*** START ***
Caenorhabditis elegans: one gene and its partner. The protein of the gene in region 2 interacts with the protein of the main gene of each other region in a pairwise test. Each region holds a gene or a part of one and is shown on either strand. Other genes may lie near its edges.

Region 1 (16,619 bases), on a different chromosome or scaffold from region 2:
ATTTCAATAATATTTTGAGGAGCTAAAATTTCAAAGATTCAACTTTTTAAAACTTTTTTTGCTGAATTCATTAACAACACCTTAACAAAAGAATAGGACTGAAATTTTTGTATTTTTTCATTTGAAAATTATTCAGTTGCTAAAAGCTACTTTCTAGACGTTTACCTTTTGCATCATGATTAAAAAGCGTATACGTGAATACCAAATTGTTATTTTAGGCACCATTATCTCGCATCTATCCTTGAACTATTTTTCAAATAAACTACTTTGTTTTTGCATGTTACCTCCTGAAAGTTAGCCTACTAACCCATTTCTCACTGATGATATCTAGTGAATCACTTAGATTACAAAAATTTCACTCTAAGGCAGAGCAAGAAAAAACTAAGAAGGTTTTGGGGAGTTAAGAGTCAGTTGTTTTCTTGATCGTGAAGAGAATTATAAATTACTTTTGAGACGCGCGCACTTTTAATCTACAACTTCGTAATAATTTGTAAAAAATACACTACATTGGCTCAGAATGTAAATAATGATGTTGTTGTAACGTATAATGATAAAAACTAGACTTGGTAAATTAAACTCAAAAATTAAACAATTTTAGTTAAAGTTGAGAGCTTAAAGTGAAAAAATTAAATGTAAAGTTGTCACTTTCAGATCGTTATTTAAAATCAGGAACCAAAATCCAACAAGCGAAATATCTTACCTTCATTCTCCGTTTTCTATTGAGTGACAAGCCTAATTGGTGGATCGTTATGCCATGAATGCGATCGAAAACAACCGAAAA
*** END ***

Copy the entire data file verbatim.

Caenorhabditis elegans: one gene and its partner. The protein of the gene in region 2 interacts with the protein of the main gene of each other region in a pairwise test. Each region holds a gene or a part of one and is shown on either strand. Other genes may lie near its edges.

Region 1 (16,619 bases), on a different chromosome or scaffold from region 2:
ATTTCAATAATATTTTGAGGAGCTAAAATTTCAAAGATTCAACTTTTTAAAACTTTTTTTGCTGAATTCATTAACAACACCTTAACAAAAGAATAGGACTGAAATTTTTGTATTTTTTCATTTGAAAATTATTCAGTTGCTAAAAGCTACTTTCTAGACGTTTACCTTTTGCATCATGATTAAAAAGCGTATACGTGAATACCAAATTGTTATTTTAGGCACCATTATCTCGCATCTATCCTTGAACTATTTTTCAAATAAACTACTTTGTTTTTGCATGTTACCTCCTGAAAGTTAGCCTACTAACCCATTTCTCACTGATGATATCTAGTGAATCACTTAGATTACAAAAATTTCACTCTAAGGCAGAGCAAGAAAAAACTAAGAAGGTTTTGGGGAGTTAAGAGTCAGTTGTTTTCTTGATCGTGAAGAGAATTATAAATTACTTTTGAGACGCGCGCACTTTTAATCTACAACTTCGTAATAATTTGTAAAAAATACACTACATTGGCTCAGAATGTAAATAATGATGTTGTTGTAACGTATAATGATAAAAACTAGACTTGGTAAATTAAACTCAAAAATTAAACAATTTTAGTTAAAGTTGAGAGCTTAAAGTGAAAAAATTAAATGTAAAGTTGTCACTTTCAGATCGTTATTTAAAATCAGGAACCAAAATCCAACAAGCGAAATATCTTACCTTCATTCTCCGTTTTCTATTGAGTGACAAGCCTAATTGGTGGATCGTTATGCCATGAATGCGATCGAAAACAACCGAAAA